For the Year of the Rat, Shevington High students practised Chinese crafts such as calligraphy, greeted pandas in assembly, ate traditional Chinese food, prepared in an evening showcase for parents, visited Manchester’s Chinatown and learnt a song to celebrate the occasion.

The pupils are part of the Mandarin Excellence Programme (MEP), a flagship government language programme that this year will see 5,000 pupils from 76 schools across England on track to fluency in Mandarin Chinese.

The programme is funded by the Department for Education and delivered by the UCL Institute of Education and the British Council. Pupils spend an average of eight hours a week studying Mandarin to help them reach a high level of language ability.

Headteacher Julian Grant said: “We are delighted to be part of the Mandarin Excellence programme, which is equipping our pupils with essential language skills for the future. Our Chinese New Year celebrations helped bring Chinese culture to life and will get pupils excited about using Mandarin in a real-life situation.”

Mandarin Chinese is the most widely spoken language in the world and is seen as important for young people in the UK to master so that the country remains globally competitive in the future.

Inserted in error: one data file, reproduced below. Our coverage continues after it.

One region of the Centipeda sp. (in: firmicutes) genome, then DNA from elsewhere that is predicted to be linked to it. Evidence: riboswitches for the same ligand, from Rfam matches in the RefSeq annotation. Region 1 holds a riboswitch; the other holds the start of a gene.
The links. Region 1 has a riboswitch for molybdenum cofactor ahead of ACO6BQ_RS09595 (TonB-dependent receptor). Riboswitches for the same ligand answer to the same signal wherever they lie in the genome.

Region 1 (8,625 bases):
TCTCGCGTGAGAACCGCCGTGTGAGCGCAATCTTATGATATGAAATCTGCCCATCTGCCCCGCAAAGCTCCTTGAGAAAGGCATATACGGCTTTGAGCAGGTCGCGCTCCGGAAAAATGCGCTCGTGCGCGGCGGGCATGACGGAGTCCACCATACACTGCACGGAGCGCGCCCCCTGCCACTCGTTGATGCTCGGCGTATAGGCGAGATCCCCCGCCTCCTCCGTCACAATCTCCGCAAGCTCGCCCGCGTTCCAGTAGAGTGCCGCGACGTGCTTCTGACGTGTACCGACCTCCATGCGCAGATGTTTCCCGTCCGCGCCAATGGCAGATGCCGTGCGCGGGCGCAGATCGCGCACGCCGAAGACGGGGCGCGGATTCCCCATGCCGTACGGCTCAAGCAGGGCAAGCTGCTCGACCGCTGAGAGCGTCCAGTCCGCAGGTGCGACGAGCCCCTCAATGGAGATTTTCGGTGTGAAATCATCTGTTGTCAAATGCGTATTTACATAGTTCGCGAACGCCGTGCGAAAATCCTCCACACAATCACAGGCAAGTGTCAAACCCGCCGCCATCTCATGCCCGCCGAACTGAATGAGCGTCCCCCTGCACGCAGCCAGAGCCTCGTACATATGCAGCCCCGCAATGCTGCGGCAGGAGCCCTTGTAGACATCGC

School Standards Minister Nick Gibb said: “Young people fluent in Mandarin will be at a significant advantage when competing for jobs with their peers from around the world. The enthusiasm and energy of pupils on the Mandarin Excellence Programme is inspiring and will help build a Britain that’s fit for the future in an increasingly global economy.”

Katharine Carruthers, Director, UCL IOE Confucius Institute for Schools said: “Learners have made exceptional progress through the Mandarin Excellence Programme. There are now more than 5,000 pupils participating in this intensive national programme which uses innovative teaching practices and results in great success and benefits for both students and teachers.

“The MEP is preparing a cadre of young people for a future where being able to speak Mandarin Chinese will be of huge benefit to themselves and for the UK.”

Mark Herbert, Director of Schools and Skills at the British Council, said: “By learning a foreign language such as Mandarin, pupils develop the knowledge and skills to work with other cultures and people.

“In our interconnected world, language skills are vital for our young people and the country as a whole.”